What Fast Looks Like: Datsun 280Z

Though I tend to find just about every car interesting, here is one from that beloved time of automotive production: the mid to late 1970s. The Datsun 280Z, an awesome car that nobody really likes.

I don’t really mean that nobody likes these cars, (though the cobwebs on this example seems to point to the owner even not being the biggest fan) because there are plenty of people out there picking these cars up on the cheap and roaring around in them. However, I don’t think that many of them truly dream about their cars.

The old Datsun Z that I knew when I was in high school (which I think is a shared experience for many post-1970s Americans, if anyone bothers to remember it) was
a 280ZX 2+2.  It was a big brown two door that looked like, well, it was a deep, full-bodied, mud colored thing, to say the least. The owner was a friend of mine, but I only saw his car twice: once in a reflective moment in the middle of a field on the edge of town in the early, early morning, and once a few weeks later, missing a large chunk out of one of the quarter panels from when he’d invariably had a one-vehicle accident into a tree or something like that. It was a car to rag on, to project high-speed dreams onto, to thrash and burn and crash. But the desire was always some kind of automotive sport, and the 280Z has rarely been more than a vessel for such desires.

And they’re cheap, so don’t expect them to be pampered, cared-for, preserved vessels either. The inherent good looks of the 280Z’s shape and its classic/old-school/obsolete in-line six cylinder engine do nothing to keep this car (and cars like it) from sitting on sidestreets in towns across America, owned by people lacking the motivation to either fix their car up right or ship it off for scrap.

The reason for this middleness is the very middleness that makes up this car. The Datsun 280Z is the second evolution of the Datsun 240Z, a car praised in enthusiast circles for being the car that freed American sportscardom from the oppression of British unreliability in the late 1960s. It’s a compelling story of perseverance and liberation, told remarkably well here at Ate Up With Motor.

Brilliant legacies are left for the 240Z; this is the 280Z. The change in name, even, tells a lot of the story as to why this car sits in the state that it does. The ‘240’ in ‘240Z’ stands for 2.4, the amount of displacement in liters of the car’s engine. The 280Z uses the same nomenclature, having a 2.8 liter engine. So why the increase in engine size? The typical discourse on the 280Z often goes that as safety and emissions regulations made cars heavier and engines less powerful for their size, Datsun management had to compensate for the penalties of regulation by making the Z-car’s engine larger. A larger engine would help to retain the sportiness of the original car in spite of regulatory de-sportification.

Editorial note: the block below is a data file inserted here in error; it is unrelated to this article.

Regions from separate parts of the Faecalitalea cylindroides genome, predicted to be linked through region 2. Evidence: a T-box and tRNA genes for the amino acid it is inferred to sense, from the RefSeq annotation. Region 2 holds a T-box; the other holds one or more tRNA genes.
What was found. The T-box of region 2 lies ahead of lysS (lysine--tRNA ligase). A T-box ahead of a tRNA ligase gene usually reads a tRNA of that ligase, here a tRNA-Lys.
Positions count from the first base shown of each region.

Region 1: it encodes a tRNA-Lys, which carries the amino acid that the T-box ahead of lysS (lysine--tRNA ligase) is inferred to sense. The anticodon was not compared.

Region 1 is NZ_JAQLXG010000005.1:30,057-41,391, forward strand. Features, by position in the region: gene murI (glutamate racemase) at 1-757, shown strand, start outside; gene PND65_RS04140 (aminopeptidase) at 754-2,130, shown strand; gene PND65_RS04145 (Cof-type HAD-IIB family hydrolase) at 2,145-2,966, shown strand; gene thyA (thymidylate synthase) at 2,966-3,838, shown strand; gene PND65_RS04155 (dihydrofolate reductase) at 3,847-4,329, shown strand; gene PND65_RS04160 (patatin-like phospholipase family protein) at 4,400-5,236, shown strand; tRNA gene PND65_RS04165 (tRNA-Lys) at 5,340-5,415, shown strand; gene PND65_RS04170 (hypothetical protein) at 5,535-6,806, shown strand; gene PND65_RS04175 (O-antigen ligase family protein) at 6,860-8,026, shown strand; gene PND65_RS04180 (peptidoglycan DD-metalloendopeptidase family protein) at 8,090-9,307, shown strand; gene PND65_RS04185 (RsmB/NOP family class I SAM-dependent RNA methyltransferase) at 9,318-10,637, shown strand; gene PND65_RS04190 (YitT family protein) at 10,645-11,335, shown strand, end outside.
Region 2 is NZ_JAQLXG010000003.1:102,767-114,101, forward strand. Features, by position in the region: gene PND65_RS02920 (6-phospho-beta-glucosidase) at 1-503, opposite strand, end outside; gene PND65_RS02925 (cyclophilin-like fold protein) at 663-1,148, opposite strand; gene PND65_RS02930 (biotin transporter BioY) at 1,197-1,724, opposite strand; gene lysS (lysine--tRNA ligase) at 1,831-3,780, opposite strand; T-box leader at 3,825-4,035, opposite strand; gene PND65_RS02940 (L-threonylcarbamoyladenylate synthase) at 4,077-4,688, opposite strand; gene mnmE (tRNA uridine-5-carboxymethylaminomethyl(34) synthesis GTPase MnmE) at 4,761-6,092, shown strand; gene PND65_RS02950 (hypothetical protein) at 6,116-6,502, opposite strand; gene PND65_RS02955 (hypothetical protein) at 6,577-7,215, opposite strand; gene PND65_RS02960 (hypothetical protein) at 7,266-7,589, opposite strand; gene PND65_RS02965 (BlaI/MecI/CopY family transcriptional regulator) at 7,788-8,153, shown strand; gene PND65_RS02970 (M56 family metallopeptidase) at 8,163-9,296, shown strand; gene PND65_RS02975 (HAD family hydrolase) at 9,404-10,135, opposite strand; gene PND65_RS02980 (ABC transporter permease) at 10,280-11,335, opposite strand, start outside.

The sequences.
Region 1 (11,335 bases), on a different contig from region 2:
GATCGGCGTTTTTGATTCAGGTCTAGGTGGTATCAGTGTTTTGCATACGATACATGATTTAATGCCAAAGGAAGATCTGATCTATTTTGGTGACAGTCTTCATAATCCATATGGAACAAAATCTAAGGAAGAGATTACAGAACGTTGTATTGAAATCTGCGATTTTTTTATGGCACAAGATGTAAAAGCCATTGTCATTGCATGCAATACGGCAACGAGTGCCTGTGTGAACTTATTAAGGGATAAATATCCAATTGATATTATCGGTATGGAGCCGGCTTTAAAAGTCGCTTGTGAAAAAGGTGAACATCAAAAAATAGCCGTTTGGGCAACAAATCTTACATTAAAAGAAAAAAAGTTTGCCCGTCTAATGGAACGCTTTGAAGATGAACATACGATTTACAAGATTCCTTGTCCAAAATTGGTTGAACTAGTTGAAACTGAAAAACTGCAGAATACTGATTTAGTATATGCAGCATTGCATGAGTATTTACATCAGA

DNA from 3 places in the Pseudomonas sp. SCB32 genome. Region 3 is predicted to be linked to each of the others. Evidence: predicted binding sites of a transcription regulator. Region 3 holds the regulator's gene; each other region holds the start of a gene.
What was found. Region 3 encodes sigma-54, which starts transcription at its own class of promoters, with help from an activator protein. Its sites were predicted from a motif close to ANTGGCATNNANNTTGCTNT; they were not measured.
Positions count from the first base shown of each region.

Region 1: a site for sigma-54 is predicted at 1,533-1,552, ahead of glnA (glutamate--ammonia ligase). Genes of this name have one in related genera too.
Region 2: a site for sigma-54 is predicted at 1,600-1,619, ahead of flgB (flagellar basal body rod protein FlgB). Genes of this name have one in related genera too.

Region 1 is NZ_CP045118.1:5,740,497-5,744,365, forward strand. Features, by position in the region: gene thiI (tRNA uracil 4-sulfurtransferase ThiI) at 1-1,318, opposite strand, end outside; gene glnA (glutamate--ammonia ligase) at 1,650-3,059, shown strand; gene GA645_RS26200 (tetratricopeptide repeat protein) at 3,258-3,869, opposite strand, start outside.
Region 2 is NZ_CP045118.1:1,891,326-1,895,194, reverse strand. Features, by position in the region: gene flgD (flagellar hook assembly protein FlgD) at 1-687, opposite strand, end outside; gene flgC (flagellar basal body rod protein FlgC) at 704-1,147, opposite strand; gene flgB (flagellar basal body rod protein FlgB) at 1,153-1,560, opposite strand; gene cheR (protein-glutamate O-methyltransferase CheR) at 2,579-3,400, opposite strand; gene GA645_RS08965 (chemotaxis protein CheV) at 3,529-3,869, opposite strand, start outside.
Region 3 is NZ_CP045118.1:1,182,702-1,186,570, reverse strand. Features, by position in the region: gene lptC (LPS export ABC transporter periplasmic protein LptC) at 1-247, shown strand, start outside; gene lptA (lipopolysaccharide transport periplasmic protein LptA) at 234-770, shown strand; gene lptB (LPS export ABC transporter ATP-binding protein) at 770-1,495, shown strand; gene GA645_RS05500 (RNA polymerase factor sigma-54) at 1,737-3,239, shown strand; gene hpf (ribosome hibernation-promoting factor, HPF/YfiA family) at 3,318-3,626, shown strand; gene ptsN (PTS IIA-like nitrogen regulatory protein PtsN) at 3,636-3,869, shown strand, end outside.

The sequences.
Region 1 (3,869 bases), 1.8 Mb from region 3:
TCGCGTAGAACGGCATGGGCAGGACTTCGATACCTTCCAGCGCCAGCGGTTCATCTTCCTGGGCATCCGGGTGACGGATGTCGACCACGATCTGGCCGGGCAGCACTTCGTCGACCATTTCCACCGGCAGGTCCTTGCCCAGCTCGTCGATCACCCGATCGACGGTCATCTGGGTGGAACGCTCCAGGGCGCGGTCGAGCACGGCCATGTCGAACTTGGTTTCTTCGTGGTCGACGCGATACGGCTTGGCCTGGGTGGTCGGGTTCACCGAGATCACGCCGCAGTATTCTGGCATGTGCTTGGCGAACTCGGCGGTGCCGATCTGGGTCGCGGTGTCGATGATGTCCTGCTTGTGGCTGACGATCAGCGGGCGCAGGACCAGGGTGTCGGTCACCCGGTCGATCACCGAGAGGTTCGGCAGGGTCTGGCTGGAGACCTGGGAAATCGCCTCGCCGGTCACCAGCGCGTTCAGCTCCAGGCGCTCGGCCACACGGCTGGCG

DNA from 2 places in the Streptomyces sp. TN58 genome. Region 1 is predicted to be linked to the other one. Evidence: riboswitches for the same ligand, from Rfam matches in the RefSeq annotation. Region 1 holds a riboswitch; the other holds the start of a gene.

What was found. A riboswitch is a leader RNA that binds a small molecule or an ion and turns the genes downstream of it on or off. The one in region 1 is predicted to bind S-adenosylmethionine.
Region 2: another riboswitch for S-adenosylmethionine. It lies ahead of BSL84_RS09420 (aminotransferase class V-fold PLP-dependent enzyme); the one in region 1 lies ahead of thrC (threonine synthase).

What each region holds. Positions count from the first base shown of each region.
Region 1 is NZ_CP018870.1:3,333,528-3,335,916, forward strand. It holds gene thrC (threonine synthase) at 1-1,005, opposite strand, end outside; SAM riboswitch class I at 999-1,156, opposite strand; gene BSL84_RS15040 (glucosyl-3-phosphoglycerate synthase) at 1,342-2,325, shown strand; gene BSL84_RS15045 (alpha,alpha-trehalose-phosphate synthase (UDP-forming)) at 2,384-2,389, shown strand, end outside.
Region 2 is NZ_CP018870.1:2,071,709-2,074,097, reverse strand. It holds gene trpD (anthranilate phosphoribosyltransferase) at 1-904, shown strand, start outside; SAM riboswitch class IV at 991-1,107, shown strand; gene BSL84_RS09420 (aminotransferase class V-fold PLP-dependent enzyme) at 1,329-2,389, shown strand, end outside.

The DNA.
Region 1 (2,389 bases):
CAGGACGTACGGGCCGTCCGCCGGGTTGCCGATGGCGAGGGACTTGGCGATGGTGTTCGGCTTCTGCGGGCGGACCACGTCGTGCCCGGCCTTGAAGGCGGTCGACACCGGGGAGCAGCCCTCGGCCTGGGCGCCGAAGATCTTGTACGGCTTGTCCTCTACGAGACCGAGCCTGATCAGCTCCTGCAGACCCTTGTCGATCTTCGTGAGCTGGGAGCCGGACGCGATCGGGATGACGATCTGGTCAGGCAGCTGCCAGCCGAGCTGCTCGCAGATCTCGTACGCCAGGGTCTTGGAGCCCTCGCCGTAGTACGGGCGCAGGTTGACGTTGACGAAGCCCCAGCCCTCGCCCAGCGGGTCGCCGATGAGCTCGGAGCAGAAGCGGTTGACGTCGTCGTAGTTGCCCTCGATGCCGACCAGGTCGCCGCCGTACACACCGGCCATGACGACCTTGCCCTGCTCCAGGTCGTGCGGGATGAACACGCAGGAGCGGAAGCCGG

In fact, many cars that started out as sporty in the 1960s seem to have worked harder and harder through the 1970s to retain at least the appearance of sportiness. High speed capability, excellent handling, and racetrack credibility are supposedly desirable selling points.

I think otherwise. The Z-cars sold better and better through the 1970s with every step away from the sporting credentials of the original, outstanding 240Z. The 280Z would give way in 1979 to the 280ZX, a car that deemphasized the pursuit for more power, more sportiness and relished in wallowey sporty-ness, that is, the 280ZX was a Möchtegern, a wannabe, poser/poseur car.

So the 280Z then. I don’t think that the increase in engine size and race-car details over the clean, unadorned 240Z really represent a chase after the kind of sporty appeal of the original. I think that this car certainly represents a significant step towards the softness of the 280ZX and that the 280Z made its mark by appealing to real sensibilities of luxury and rakishness inherent in the impracticalities of a low-slung two door automobile. When it was new in the 1970s, the 280Z had one foot in the pursuit of sports-car thrills and one foot in that of good looks cruising. The bigger, torquier, low-speed rumblier 2.8 liter engine is proof enough for that.

The story of the 280Z does not end in the 1970s, because this is an interesting car to be remembered, an interesting old car. The 280Z was still built on the platform of the original 240Z, and for the wishful-thinking, imaginative high schooler like my friend, that is enough to warrant high-speed excursions beyond the limits of the overweight, 5-mph bumper equipped car. Indeed the car is still light and old school by modern standards, but that it is so watered down from the 240Z predecessor, the 280Z doesn’t quite capture any of the glamor or desirability of the older car, and thus sits unrestored, unwanted, and immobile like this one here.

I don’t think of this car as a failure by any means – it was a sales success, it looks great, sounds great, has a kind of caddish appeal, and is a real cheap rusty beater to boot. I love it for exactly what it is, and I wouldn’t want it any other way.

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